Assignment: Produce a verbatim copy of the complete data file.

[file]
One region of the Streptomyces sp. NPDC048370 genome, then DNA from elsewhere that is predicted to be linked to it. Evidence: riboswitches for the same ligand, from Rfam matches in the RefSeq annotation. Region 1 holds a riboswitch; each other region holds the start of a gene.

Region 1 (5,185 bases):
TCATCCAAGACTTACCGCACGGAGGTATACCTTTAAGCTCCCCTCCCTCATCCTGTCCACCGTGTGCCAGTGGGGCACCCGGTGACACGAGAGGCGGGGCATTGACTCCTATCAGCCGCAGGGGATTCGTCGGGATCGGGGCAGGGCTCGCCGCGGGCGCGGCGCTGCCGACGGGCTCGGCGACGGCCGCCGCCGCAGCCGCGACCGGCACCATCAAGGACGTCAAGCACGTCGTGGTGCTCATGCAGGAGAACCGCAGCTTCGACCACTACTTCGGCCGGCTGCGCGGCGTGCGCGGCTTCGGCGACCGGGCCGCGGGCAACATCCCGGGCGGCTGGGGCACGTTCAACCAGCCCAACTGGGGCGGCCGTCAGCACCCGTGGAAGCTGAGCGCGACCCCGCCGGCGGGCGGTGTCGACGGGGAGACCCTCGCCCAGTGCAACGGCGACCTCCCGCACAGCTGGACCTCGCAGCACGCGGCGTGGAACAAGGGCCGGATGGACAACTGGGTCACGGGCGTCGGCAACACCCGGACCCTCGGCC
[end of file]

One region of the Streptomyces sp. NPDC048370 genome, then DNA from elsewhere that is predicted to be linked to it. Evidence: riboswitches for the same ligand, from Rfam matches in the RefSeq annotation. Region 1 holds a riboswitch; each other region holds the start of a gene.

Region 1 (5,185 bases):
TCATCCAAGACTTACCGCACGGAGGTATACCTTTAAGCTCCCCTCCCTCATCCTGTCCACCGTGTGCCAGTGGGGCACCCGGTGACACGAGAGGCGGGGCATTGACTCCTATCAGCCGCAGGGGATTCGTCGGGATCGGGGCAGGGCTCGCCGCGGGCGCGGCGCTGCCGACGGGCTCGGCGACGGCCGCCGCCGCAGCCGCGACCGGCACCATCAAGGACGTCAAGCACGTCGTGGTGCTCATGCAGGAGAACCGCAGCTTCGACCACTACTTCGGCCGGCTGCGCGGCGTGCGCGGCTTCGGCGACCGGGCCGCGGGCAACATCCCGGGCGGCTGGGGCACGTTCAACCAGCCCAACTGGGGCGGCCGTCAGCACCCGTGGAAGCTGAGCGCGACCCCGCCGGCGGGCGGTGTCGACGGGGAGACCCTCGCCCAGTGCAACGGCGACCTCCCGCACAGCTGGACCTCGCAGCACGCGGCGTGGAACAAGGGCCGGATGGACAACTGGGTCACGGGCGTCGGCAACACCCGGACCCTCGGCC